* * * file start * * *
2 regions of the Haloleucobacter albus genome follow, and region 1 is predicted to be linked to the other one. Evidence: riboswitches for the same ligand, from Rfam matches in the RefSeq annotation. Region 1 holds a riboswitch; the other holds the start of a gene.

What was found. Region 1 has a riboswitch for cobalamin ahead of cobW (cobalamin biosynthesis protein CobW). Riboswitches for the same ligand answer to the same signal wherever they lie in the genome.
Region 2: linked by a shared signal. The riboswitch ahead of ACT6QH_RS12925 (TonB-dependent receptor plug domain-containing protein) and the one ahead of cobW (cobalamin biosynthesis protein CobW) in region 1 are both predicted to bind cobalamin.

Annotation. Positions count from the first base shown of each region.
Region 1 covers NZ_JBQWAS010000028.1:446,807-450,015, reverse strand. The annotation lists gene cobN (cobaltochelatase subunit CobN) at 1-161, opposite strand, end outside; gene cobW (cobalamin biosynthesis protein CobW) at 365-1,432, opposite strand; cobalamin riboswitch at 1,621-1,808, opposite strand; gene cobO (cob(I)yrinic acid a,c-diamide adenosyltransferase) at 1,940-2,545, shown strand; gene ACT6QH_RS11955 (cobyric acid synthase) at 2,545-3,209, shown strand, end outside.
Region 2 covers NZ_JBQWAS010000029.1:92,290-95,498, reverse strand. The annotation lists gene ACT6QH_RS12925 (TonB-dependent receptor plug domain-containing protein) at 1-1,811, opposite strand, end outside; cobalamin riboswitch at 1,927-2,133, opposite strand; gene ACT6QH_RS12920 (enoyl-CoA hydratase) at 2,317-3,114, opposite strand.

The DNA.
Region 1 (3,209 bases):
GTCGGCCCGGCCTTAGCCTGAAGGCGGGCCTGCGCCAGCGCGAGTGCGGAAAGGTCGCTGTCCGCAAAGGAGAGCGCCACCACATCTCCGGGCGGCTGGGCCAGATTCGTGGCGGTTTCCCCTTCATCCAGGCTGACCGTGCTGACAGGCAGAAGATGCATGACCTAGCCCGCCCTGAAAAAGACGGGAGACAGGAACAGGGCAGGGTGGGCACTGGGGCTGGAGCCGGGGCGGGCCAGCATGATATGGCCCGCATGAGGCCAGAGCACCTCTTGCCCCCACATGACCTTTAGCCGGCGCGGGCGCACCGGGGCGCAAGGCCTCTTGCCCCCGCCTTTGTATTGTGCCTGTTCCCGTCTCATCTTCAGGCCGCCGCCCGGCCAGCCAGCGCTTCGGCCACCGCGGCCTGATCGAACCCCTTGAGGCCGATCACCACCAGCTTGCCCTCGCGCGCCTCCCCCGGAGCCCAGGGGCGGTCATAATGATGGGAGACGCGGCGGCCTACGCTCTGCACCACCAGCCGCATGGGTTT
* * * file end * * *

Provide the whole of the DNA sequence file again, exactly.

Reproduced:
2 regions of the Haloleucobacter albus genome follow, and region 1 is predicted to be linked to the other one. Evidence: riboswitches for the same ligand, from Rfam matches in the RefSeq annotation. Region 1 holds a riboswitch; the other holds the start of a gene.

What was found. Region 1 has a riboswitch for cobalamin ahead of cobW (cobalamin biosynthesis protein CobW). Riboswitches for the same ligand answer to the same signal wherever they lie in the genome.
Region 2: linked by a shared signal. The riboswitch ahead of ACT6QH_RS12925 (TonB-dependent receptor plug domain-containing protein) and the one ahead of cobW (cobalamin biosynthesis protein CobW) in region 1 are both predicted to bind cobalamin.

Annotation. Positions count from the first base shown of each region.
Region 1 covers NZ_JBQWAS010000028.1:446,807-450,015, reverse strand. The annotation lists gene cobN (cobaltochelatase subunit CobN) at 1-161, opposite strand, end outside; gene cobW (cobalamin biosynthesis protein CobW) at 365-1,432, opposite strand; cobalamin riboswitch at 1,621-1,808, opposite strand; gene cobO (cob(I)yrinic acid a,c-diamide adenosyltransferase) at 1,940-2,545, shown strand; gene ACT6QH_RS11955 (cobyric acid synthase) at 2,545-3,209, shown strand, end outside.
Region 2 covers NZ_JBQWAS010000029.1:92,290-95,498, reverse strand. The annotation lists gene ACT6QH_RS12925 (TonB-dependent receptor plug domain-containing protein) at 1-1,811, opposite strand, end outside; cobalamin riboswitch at 1,927-2,133, opposite strand; gene ACT6QH_RS12920 (enoyl-CoA hydratase) at 2,317-3,114, opposite strand.

The DNA.
Region 1 (3,209 bases):
GTCGGCCCGGCCTTAGCCTGAAGGCGGGCCTGCGCCAGCGCGAGTGCGGAAAGGTCGCTGTCCGCAAAGGAGAGCGCCACCACATCTCCGGGCGGCTGGGCCAGATTCGTGGCGGTTTCCCCTTCATCCAGGCTGACCGTGCTGACAGGCAGAAGATGCATGACCTAGCCCGCCCTGAAAAAGACGGGAGACAGGAACAGGGCAGGGTGGGCACTGGGGCTGGAGCCGGGGCGGGCCAGCATGATATGGCCCGCATGAGGCCAGAGCACCTCTTGCCCCCACATGACCTTTAGCCGGCGCGGGCGCACCGGGGCGCAAGGCCTCTTGCCCCCGCCTTTGTATTGTGCCTGTTCCCGTCTCATCTTCAGGCCGCCGCCCGGCCAGCCAGCGCTTCGGCCACCGCGGCCTGATCGAACCCCTTGAGGCCGATCACCACCAGCTTGCCCTCGCGCGCCTCCCCCGGAGCCCAGGGGCGGTCATAATGATGGGAGACGCGGCGGCCTACGCTCTGCACCACCAGCCGCATGGGTTT